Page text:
Today, February 28, is Rare Disease Day, with events taking place in over 90 countries around the world to raise awareness about rare diseases. The theme for #RareDiseaseDay 2017 is research, with the slogan: “With research, the possibilities are limitless.”
Rare Disease Day provides opportunities for people with loved ones affected by rare diseases to share the importance of finding life-saving treatments for these often devastating childhood diseases.
This year’s Rare Disease Day video features people searching for answers on the Internet, highlighting how disappointing it is when their efforts result in “your search had no results.” It ends with the hope and promise that comes with unlocking cures through research into rare diseases, something that is a continuous struggle:
Government policy makers, industry, researchers, universities, students, NGOs, clinicians, consultants, and physicians all play a role in the following:
• Research & development
• Access to medicine
• The importance of diagnosis for early intervention
• Coordination of care, evaluating therapies and treatments
• Patient case studies
A “rare disease” is defined in the United States as a disease or disorder that affects fewer than 200,000 Americans at any given time. GM-1 Gangliosidosis, for instance, is a fatal, degenerative, lysosomal storage disease that affects up to one in 100,000 births.
GM-1 Gangliosidosis is an inherited disorder that progressively destroys nerve cells (neurons) in the brain and spinal cord. Some researchers classify this condition into three major types based on the age at which signs and symptoms first appear. Although the three types differ in severity, their features can overlap significantly. Because of this overlap, other researchers believe that GM1 gangliosidosis represents a continuous disease spectrum instead of three distinct types.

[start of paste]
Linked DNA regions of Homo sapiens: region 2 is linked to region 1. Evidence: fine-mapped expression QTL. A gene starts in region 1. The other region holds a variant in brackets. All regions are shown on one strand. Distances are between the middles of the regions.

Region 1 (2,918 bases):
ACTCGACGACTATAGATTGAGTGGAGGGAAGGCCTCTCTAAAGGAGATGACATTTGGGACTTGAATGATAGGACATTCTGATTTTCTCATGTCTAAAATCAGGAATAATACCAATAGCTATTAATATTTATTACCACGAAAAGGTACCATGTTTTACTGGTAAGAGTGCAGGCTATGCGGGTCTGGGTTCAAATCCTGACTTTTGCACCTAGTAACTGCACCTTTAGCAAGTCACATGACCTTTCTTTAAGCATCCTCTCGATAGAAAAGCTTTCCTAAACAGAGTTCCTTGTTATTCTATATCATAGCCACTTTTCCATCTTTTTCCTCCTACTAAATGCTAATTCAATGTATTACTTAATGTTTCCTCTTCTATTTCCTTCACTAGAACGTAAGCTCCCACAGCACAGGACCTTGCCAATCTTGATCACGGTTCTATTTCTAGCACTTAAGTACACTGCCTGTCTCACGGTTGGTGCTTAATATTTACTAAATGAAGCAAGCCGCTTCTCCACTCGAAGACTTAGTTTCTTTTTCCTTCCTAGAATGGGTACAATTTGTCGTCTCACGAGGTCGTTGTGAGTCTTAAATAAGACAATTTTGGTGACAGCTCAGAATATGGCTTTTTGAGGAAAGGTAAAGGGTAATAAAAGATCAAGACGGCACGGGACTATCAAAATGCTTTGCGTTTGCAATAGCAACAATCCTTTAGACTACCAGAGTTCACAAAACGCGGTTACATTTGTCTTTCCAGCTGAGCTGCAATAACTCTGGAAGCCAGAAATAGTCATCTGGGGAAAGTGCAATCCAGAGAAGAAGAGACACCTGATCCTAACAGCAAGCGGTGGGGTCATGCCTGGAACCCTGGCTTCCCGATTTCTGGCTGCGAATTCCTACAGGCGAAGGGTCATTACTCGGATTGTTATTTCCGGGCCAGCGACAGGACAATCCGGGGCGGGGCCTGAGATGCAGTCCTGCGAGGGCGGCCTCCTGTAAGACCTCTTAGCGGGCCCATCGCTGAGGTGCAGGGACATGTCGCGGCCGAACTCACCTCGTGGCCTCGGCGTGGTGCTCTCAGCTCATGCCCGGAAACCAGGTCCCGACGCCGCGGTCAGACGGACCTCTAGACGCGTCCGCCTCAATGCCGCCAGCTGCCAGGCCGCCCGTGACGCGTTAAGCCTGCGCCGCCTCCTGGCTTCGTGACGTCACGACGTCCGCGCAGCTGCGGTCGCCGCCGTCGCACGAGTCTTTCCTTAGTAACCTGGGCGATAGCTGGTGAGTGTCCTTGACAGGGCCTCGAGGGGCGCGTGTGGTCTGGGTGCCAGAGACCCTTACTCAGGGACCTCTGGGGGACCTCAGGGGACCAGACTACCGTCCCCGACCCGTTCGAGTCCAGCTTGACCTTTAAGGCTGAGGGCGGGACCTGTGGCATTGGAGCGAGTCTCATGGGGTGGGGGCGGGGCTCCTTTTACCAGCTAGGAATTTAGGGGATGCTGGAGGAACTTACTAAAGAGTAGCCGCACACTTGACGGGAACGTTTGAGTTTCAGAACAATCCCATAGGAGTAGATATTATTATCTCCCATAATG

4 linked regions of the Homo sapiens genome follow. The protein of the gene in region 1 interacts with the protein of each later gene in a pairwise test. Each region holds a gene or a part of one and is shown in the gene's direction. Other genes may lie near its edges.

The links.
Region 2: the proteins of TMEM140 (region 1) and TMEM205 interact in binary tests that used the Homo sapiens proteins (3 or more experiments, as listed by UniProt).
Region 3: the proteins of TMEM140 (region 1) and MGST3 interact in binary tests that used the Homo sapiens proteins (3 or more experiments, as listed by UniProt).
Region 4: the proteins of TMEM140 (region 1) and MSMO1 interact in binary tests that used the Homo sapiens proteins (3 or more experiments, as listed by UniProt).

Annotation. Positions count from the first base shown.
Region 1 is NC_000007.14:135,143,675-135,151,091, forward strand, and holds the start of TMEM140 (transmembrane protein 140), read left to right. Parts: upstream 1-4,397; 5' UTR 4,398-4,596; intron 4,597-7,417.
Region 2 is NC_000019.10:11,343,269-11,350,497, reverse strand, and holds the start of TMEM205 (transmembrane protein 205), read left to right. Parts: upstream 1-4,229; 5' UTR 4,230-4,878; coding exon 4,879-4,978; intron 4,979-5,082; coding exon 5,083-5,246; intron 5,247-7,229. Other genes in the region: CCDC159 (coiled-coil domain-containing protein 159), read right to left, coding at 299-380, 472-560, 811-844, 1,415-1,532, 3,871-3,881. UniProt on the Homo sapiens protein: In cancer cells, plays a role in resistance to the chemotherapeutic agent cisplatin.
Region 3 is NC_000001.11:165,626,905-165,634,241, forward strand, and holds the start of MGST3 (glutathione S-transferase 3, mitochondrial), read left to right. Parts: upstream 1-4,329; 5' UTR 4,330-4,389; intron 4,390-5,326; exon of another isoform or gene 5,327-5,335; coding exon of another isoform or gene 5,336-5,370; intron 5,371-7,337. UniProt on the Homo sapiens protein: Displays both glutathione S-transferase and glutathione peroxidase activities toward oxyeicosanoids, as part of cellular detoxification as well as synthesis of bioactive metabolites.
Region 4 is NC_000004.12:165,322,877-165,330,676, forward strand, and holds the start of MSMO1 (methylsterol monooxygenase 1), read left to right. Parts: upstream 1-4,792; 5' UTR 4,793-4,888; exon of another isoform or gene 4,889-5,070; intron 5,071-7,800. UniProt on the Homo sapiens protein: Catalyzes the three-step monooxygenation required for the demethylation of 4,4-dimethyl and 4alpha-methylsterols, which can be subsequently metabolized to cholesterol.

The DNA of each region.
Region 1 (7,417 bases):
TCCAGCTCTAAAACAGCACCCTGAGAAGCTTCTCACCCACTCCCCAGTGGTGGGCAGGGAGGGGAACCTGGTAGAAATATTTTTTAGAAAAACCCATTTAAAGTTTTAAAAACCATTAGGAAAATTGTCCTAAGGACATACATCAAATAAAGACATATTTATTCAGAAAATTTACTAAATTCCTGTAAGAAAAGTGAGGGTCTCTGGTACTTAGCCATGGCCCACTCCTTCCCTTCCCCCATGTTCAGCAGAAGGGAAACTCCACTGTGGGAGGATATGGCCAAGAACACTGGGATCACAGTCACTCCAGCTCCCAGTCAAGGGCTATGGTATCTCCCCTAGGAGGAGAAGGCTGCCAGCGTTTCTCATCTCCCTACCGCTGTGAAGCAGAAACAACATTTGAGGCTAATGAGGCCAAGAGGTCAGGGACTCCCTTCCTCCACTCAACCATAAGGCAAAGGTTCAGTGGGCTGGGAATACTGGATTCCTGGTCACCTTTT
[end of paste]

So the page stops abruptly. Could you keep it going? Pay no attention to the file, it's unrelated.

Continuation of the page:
Type I is the infantile form, with symptoms usually occurring by six months. It is the most severe form of the disease with those affected only reaching early childhood.
Type II is the late infantile and juvenile forms. These children have normal early development, but they begin to show signs and symptoms of the condition around the age of 18 months (late infantile form) or 5 years (juvenile form). Type II also causes a shortened life expectancy, with children with the late infantile form typically surviving into mid-childhood.
Individuals with GM1 Gangliosidosis type II experience developmental regression but usually do not have cherry-red spots, distinctive facial features, or enlarged organs. Type II usually progresses more slowly than type I, but still causes a shortened life expectancy. People with the late infantile form typically survive into mid-childhood, while those with the juvenile form often live into early adulthood.
Type III is known as the adult or chronic form of GM-1 Gangliosidosis and it represents the mildest end of the disease spectrum. The age at which symptoms first appear varies, but most affected individuals develop signs and symptoms in their teens. Life expectancy varies among people with adult onset GM1.
After reading that brief description of just one rare disease that devastates families, you can begin to understand the urgency behind the push to fund research that can unlock cures for affected children. These people are literally engaged in a life or death race against time.
Christine Waggoner is one such person. Her young daughter, “Sweet Iris,” was diagnosed with GM-1 Type II a few years ago and now Waggoner is a full-time activist, raising money to fund GM1 gene therapy research at the University of Massachusetts Medical School.
“There have been times when people have asked why rare disease matters to them,” Waggoner told PJM. “After all, they don’t know many people with GM1 Gangliosidosis for example.”
Amongst our family, friends, colleagues, Sweet Iris is the one they know. However, when you look at the broader spectrum, rare disease is not really so rare. In fact, as we shared Sweet Iris’ story, many, many people came forward and told us they too have a rare disease or know someone with a rare disease. 80% of rare diseases are caused by faulty genes. An estimated 350 million people worldwide suffer from rare diseases. Technology and advances in individual rare diseases can be applied to the broader spectrum and apply broadly to medical advances for all. Simply put, rare diseases matter.
Another GM-1 activist is singer/songwriter Marilee Kay. Her two sons were diagnosed with the fatal disease a few years ago. She wrote the beautiful, heartbreaking song “Sweet Angels” to raise awareness about the disease.
Here are 18 things people need to learn on World Rare Disease Day.
Link to the Cure GM-1 foundation is here.